I start to practice play, losing myself completely standing at the window, watching a goldfinch peel a sunflower seed. Hours spent pulling weeds in the vegetable garden pass like seconds—the scent of the tomato plant leaves intoxicates. And when the sun shines on water, leaving a rosy trail behind her, I’m drawn into the passage of light through water.

Play reminds me how it feels to be a child—innocent, everything new. God is inviting me to play each time he points my heart to beauty.

That evening in the snow, my sons’ laughter echoing through the streets, I felt the internal prompting. I felt the invitation. Once again, I lifted my arms up to my sides—stretched out my wings. This forty-ish mama let herself glide in circles, let the wind collect under makeshift wings.

And I flew. Straight into the arms of God.

This post originally appeared at The High Calling and is reprinted here under a Creative Commons license.

Every Monday I share one of my Playdates with God. I would love to hear about yours. It can be anything: outside, quiet time. Maybe it’s solitary. Maybe it’s loud and crowded. Just find God and know joy. Click on the button below to add your link. I try to visit a few of your stories every week, so if you are a new visitor, be sure to let me know in the comments so I can welcome you. Grab my button at the bottom of the page and join us.

Laura Boggess

Playdates with God: Bread of Life

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My mother always told me I am an old soul.

“You were always so serious,” she says. “Even when you were a baby.”

When I was six months old her mother—my maternal grandmother—was diagnosed with breast cancer. And she had to wean me from her breast for the struggle of it—the hard work of balancing the care of a newborn and that of her dying mother.

So maybe it’s not so strange that my first memory is that of hunger. I was three years old, watching mother try to feed four children with flour and water and a loaf of homemade bread. It was all she had. I still remember the acrid smell of scorched flour that permeated the kitchen as she made a pasty gravy to bind pieces of bread to our stomachs, glue to hold down the hunger pangs.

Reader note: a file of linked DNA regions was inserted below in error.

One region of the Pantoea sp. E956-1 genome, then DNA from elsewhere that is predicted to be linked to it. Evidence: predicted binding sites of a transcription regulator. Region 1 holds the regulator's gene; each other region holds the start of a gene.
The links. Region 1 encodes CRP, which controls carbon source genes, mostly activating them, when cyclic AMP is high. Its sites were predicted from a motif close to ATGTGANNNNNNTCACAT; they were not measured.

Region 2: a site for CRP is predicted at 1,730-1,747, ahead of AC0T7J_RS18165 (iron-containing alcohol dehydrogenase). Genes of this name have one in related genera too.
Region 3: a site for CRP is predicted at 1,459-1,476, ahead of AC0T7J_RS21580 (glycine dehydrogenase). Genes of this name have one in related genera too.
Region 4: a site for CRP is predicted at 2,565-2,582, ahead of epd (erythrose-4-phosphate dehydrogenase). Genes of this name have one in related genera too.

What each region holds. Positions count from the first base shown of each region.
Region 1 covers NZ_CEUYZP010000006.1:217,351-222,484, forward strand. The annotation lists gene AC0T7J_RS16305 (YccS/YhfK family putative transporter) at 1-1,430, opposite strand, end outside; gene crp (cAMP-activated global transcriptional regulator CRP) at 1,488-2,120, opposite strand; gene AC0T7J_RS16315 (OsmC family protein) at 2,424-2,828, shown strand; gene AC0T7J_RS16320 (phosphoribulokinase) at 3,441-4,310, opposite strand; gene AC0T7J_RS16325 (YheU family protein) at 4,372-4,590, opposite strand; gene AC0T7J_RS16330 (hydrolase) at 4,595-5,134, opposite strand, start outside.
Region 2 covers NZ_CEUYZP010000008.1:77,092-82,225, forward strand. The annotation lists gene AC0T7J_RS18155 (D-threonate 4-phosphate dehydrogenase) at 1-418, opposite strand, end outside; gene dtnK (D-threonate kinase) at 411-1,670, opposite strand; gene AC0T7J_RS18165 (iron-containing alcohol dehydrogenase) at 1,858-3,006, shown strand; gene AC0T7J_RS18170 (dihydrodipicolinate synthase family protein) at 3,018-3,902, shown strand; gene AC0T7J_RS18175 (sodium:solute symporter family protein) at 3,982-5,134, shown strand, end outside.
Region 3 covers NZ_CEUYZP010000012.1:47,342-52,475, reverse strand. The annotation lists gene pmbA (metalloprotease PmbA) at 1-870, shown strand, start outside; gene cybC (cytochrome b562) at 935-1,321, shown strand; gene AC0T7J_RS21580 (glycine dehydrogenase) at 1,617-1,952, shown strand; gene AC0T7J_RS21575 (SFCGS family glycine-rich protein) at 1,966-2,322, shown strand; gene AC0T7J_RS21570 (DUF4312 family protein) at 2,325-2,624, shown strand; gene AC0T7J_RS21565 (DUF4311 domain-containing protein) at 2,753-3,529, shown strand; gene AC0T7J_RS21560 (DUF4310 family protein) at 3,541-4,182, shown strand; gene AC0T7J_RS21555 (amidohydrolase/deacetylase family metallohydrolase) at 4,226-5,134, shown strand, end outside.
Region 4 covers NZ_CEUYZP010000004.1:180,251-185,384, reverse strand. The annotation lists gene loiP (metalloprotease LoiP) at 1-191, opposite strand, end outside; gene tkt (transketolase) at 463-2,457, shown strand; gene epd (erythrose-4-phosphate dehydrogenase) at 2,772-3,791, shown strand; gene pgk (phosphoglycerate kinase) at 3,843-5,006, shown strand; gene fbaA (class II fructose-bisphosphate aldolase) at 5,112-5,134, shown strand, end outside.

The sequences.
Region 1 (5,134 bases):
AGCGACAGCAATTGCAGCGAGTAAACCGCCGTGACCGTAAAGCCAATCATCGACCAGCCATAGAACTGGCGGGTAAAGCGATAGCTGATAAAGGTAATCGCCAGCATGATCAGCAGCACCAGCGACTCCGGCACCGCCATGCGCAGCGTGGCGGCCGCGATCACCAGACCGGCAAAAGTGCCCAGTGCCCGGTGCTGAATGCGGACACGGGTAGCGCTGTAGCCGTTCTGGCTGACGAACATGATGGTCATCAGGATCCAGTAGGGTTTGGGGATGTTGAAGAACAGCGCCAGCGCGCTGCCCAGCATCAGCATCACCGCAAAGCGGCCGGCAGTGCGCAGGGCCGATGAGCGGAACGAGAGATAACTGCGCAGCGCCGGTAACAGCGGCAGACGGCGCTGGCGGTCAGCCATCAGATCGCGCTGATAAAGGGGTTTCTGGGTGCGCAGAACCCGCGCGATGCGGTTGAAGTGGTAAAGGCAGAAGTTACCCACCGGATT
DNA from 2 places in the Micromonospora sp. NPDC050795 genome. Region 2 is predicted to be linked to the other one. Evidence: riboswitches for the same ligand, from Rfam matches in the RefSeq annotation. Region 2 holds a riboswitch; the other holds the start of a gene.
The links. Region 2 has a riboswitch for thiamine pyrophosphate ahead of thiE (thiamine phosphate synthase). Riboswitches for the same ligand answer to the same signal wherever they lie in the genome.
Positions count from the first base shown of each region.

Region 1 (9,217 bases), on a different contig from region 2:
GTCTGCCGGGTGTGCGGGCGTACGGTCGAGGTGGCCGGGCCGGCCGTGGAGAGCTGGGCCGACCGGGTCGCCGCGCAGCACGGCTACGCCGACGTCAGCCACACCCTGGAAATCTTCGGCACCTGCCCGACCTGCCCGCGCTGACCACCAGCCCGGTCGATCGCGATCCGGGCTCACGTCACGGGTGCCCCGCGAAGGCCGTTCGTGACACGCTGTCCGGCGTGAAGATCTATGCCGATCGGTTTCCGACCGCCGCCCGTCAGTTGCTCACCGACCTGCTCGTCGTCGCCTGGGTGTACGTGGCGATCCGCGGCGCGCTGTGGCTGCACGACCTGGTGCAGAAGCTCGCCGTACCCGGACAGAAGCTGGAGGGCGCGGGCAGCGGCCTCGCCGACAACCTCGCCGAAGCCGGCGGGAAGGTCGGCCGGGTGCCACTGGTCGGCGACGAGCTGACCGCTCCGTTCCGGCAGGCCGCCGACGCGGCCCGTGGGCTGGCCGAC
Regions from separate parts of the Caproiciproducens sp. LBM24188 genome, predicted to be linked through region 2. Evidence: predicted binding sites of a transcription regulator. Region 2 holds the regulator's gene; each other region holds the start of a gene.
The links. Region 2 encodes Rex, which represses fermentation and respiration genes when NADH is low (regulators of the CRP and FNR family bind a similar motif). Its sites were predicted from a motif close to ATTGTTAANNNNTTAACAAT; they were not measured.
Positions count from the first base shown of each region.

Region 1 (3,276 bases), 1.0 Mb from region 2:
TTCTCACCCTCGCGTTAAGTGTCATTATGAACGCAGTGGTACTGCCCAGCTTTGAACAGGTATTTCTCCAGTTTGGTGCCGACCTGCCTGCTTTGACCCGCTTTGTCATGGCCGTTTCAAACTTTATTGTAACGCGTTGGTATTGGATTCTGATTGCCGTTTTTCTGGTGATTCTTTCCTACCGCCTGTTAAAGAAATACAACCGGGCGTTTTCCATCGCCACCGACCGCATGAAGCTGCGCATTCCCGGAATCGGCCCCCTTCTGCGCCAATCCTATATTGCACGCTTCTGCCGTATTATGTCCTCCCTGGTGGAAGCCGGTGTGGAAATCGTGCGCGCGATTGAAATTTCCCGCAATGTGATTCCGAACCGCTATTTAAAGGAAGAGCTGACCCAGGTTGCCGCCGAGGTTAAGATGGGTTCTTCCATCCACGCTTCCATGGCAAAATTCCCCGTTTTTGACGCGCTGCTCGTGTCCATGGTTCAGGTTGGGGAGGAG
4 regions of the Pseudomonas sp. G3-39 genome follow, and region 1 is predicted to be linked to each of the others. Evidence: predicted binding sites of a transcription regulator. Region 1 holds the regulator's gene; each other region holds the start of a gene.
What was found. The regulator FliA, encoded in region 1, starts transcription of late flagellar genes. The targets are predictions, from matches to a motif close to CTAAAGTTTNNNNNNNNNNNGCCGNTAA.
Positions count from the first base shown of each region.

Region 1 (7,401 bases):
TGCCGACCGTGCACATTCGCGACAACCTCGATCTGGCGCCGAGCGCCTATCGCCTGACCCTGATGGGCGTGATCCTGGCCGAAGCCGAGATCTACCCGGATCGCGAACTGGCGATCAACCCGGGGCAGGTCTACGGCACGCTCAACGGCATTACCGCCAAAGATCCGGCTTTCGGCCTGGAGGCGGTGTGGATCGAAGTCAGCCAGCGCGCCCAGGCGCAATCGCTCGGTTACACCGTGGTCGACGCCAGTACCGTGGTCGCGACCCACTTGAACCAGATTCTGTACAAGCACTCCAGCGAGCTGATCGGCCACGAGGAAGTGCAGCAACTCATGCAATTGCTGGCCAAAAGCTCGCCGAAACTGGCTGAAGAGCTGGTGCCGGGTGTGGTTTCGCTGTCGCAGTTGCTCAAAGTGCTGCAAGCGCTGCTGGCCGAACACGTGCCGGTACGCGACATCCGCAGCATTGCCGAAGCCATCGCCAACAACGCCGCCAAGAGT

The hunger remained like a soft ache when the bread was gone. All these years later, after two children of my own and a life well lived into, the hunger still remains. It seems I carry a yearning with me always.  The hunger keeps me serious, keeps me tethered to the old soul inside of me.

But this hunger that I was founded upon? When it stirs deep within me? It also keeps me tethered to Jesus. This season of new life—living into Easter—it reminds me that he is the Bread of Life.

We go to Jesus to be fed. To the Bread of Life, to the Christ; isn’t this where I must let my yearning lead me? Do I dare to embrace this hunger as invitation? And when I trust the Bread of Life to feed me, do I trust enough to let go of worry about that gaping hole inside of me? Do I trust enough to make room for joy?

Jesus tells us that unless we come to him like a little child we will never enter the kingdom of heaven. For me, that means letting go of the way I have always been, letting my old soul become unfettered and free. It means inviting play into my time with God. My grown-up play looks different than the play I engaged in as a child. Some days I invite God to come with me to an art museum, or a concert, a hike in a local state forest. Some days, we simply sit together and read. But I have resolved to make this a regular practice: once a week, I plan a playdate with God.

And the years are beginning to peel back as this old soul learns what it means to have the faith of a child.

My playdates with God? They have become a way to set the table and feed this hunger inside of me. This the only way that hunger can fill. When I let it awaken me to the moments of completeness in this aching, yearning world—to the joy of Christ breaking into this life again and again.

This is how hunger feeds. This is how hunger makes a very good beginning.

Every Monday I share one of my Playdates with God. I would love to hear about yours. It can be anything: outside, quiet time. Maybe it’s solitary. Maybe it’s loud and crowded. Just find God and know joy. I try to visit a few of your stories every week, so if you are a new visitor, be sure to let me know in the comments so I can welcome you. Grab my button at the bottom of the page and join us.We are trying a new linky widget, friends. I pray this one might eliminate unwanted links. Again, please forgive me for last week’s extra visitors.

Laura Boggess